Molly Ivins’s death makes me sad

This is so hard to write. First of all, don’t get me wrong. The times that Molly Ivins and I agreed on anything could probably be counted on the fingers and thumb of one hand. But her death is something I’m not ready to really deal with, because it seems a bit untimely.

Molly Ivins died this week after a long and very public struggle with breast cancer. It was public because she made it so. She was a gutsy woman who didn’t shrink from anything, and I suspect she was a thorn in the side of those who see things in black and white. Ivins seemed to see things in a peculiar shade of glowing.

But when she died this week, she was 62 years old. Today is my 62nd birthday, a milestone that makes me eligible for social security and that affirms my position in the “older generation.” But it’s too young to die, particularly when you are infused, as Ivins was, with passion and conscience and a need to tell the world what’s what.

I almost never agreed with her, but I admired her tremendously. And now she is gone.

I’ve had a very nice day, but I know that what’s coming is coming. I also know that it’s not the end of the world.

I stepped outside a few minutes ago. I had shut everything down and was ready to turn the generator off. Then I heard a spotted owl calling for a mate, and Molly Ivins suddenly came to mind.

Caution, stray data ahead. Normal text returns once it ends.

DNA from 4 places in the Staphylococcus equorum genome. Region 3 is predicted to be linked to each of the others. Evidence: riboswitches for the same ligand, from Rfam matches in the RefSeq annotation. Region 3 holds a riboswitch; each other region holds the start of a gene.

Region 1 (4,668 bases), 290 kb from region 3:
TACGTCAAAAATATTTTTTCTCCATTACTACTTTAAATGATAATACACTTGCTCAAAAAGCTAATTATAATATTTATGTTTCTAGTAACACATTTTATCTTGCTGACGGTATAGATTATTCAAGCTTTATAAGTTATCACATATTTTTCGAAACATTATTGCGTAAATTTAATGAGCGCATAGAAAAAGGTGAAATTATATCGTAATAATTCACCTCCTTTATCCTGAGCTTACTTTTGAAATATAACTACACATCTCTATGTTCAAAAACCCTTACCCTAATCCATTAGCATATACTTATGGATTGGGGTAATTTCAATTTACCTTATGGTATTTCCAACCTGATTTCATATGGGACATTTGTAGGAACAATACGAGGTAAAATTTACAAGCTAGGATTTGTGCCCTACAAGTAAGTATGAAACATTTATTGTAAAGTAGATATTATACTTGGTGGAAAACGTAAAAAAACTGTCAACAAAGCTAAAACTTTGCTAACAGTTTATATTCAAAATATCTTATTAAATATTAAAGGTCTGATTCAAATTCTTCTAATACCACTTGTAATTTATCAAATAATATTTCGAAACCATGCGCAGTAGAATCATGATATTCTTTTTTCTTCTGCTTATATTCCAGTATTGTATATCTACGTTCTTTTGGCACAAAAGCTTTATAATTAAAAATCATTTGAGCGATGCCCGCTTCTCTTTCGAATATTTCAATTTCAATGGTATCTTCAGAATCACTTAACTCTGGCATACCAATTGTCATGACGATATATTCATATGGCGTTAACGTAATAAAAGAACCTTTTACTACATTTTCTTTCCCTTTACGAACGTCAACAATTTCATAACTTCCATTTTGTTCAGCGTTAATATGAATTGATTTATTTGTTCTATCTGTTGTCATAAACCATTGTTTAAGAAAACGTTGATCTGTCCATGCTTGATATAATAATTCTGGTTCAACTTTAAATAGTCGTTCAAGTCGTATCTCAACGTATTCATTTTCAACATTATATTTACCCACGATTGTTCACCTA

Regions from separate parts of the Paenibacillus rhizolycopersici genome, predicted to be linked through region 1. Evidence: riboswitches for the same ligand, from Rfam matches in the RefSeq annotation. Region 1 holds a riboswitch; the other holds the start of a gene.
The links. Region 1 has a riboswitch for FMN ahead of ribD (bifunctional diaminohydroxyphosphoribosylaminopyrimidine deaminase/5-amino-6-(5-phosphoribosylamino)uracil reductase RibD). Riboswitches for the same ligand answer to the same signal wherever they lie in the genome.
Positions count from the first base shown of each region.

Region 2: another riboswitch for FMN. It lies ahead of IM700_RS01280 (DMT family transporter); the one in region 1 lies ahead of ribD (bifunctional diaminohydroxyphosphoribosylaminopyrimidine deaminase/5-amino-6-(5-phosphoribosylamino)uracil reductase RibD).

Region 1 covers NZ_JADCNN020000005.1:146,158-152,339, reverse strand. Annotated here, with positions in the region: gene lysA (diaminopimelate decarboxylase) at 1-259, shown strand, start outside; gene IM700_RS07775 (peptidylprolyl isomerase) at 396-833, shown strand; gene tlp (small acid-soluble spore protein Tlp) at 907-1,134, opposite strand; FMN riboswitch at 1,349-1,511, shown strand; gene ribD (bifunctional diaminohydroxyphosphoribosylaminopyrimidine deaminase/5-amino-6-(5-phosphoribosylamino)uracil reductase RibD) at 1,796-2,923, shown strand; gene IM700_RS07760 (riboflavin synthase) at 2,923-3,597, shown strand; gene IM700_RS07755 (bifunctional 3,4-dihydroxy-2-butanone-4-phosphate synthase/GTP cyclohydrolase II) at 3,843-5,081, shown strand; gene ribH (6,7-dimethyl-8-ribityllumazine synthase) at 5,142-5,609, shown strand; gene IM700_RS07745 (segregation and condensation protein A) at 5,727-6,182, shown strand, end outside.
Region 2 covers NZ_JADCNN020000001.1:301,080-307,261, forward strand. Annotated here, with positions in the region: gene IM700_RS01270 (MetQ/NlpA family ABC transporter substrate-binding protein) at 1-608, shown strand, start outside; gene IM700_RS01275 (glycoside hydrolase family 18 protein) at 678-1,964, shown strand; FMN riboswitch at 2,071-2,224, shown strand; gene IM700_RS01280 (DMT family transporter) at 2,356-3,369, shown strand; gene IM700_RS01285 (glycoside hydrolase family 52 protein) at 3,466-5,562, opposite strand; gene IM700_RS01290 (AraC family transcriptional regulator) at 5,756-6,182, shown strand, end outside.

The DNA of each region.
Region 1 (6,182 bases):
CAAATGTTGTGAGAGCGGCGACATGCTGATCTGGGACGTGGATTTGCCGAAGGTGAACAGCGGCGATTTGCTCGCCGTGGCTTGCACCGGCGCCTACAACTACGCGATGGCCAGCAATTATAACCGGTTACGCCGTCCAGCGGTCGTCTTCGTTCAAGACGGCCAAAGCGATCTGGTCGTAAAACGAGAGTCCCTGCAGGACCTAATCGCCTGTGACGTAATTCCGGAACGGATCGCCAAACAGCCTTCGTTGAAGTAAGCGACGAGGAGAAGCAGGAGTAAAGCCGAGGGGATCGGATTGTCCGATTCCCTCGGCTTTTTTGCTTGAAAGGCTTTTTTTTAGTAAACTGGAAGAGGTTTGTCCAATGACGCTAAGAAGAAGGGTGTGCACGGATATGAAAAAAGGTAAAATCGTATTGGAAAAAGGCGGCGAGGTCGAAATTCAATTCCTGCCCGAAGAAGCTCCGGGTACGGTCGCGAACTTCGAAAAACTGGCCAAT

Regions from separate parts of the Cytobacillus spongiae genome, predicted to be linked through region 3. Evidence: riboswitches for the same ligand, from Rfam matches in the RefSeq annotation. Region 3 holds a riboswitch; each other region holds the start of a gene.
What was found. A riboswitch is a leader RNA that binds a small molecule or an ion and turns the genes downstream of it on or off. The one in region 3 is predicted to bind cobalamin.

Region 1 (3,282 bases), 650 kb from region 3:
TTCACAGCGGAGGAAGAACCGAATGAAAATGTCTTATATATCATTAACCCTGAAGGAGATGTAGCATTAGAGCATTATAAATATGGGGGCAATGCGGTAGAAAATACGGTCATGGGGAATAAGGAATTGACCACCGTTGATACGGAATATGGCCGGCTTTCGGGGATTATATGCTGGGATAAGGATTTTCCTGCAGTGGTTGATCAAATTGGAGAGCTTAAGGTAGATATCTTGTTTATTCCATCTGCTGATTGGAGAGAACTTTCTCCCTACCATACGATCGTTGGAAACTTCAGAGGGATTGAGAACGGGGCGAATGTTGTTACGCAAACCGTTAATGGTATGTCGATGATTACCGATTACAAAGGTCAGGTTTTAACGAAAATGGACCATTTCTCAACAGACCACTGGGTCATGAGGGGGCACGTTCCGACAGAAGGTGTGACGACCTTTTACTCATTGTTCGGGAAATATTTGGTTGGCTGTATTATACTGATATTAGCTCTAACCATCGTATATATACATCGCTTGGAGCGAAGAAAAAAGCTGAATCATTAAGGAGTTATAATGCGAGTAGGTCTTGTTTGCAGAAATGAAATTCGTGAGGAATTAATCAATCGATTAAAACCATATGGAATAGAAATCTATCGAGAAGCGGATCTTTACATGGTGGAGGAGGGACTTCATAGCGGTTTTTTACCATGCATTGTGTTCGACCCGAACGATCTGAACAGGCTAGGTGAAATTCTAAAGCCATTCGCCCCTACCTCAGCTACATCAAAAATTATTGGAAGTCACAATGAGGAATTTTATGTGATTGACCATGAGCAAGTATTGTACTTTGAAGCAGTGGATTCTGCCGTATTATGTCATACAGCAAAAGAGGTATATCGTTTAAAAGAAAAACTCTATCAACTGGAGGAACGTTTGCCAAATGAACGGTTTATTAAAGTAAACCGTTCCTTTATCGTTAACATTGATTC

We are not strangers to the spotted owl here. Until we started running the generator in the evenings, in the days when we dealt with propane lanterns, candles, and kerosene, the spotted owls kept us awake at night.

They have a peculiar mating ritual. The males call out, “Hoo, hoo, hoo, hoo-hoo-hoo,” until a female responds–“Hee, hee, hee, hee-hee-hee.”  Then there is a sort of breathless time, and the males start calling and calling and calling, and the female responds as she wishes, then she picks one out and flies toward him. Every other owl shuts up as these two explore their mutual attraction.

Before we got the generator, the trees above our house were like a singles’ bar for spotted owls. One night we heard a pair of them calling as they got closer and closer together. Then the entire forest was silent. Then the other males started up again.

So tonight, when I stepped outside and hear the male hooting, it was a big long punctuation mark. Molly Ivins died this week, but the owls are still mating. I crossed a boundary today, but the owls are still mating.

I hope the lonely little guy I heard a few minutes ago finds a love.

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2 Responses to “Molly Ivins’s death makes me sad”

  1. Ellie Weadock Says:

    Happy Birthday, Mari. Hope all is well with you! Relax a little and carpe diem. Ellie

  2. mklekacz Says:

    Thanks, Ellie. I’m busy seizing like crazy. . .

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